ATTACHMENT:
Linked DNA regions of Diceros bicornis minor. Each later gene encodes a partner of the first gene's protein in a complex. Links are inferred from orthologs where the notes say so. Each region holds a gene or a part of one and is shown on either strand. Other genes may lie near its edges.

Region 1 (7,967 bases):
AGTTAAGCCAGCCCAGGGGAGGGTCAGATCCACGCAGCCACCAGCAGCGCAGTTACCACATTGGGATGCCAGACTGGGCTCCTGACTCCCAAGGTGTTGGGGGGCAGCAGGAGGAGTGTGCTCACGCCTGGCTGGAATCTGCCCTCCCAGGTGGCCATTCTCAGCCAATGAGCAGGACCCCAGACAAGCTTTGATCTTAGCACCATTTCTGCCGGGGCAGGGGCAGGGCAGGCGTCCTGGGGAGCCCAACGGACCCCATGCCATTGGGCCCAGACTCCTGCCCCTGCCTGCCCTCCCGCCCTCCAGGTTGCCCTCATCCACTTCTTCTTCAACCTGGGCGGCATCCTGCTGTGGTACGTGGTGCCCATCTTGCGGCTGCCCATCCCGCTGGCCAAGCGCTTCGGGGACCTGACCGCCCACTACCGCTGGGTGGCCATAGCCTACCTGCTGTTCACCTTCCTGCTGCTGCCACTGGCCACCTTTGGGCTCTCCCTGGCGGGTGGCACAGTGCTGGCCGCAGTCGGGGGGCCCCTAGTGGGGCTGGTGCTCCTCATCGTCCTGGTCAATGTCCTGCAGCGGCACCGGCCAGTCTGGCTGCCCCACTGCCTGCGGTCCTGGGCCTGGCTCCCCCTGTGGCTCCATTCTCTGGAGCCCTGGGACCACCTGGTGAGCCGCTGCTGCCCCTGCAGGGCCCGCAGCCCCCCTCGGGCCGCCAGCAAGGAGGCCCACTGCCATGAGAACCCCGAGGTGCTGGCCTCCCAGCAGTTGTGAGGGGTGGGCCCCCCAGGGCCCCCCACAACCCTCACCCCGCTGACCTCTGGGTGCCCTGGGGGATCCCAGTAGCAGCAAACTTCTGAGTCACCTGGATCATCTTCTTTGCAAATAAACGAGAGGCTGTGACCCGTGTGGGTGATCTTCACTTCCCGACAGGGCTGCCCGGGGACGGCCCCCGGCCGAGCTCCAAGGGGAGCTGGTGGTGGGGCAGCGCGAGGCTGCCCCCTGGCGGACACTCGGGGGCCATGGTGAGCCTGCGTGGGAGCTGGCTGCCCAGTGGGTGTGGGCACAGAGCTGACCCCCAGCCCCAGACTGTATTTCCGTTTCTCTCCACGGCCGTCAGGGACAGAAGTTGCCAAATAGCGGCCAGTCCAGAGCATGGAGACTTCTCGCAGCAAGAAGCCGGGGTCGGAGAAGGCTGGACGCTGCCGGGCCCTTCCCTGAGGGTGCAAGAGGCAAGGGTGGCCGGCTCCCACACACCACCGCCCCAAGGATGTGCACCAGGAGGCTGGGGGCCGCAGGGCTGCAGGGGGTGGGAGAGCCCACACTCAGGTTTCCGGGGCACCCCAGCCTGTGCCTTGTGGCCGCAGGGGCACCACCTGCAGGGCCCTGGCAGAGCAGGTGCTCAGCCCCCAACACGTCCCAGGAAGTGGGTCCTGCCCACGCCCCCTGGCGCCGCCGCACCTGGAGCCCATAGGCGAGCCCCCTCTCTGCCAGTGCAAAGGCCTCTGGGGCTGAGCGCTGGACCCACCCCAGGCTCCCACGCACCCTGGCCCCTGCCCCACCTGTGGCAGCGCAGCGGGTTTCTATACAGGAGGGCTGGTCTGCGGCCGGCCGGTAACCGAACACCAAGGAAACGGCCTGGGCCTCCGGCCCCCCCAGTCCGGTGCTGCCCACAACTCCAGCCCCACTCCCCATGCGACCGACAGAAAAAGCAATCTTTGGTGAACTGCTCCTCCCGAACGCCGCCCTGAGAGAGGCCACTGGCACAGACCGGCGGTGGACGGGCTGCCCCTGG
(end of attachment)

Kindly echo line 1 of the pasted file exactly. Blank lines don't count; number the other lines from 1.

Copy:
Linked DNA regions of Diceros bicornis minor. Each later gene encodes a partner of the first gene's protein in a complex. Links are inferred from orthologs where the notes say so. Each region holds a gene or a part of one and is shown on either strand. Other genes may lie near its edges.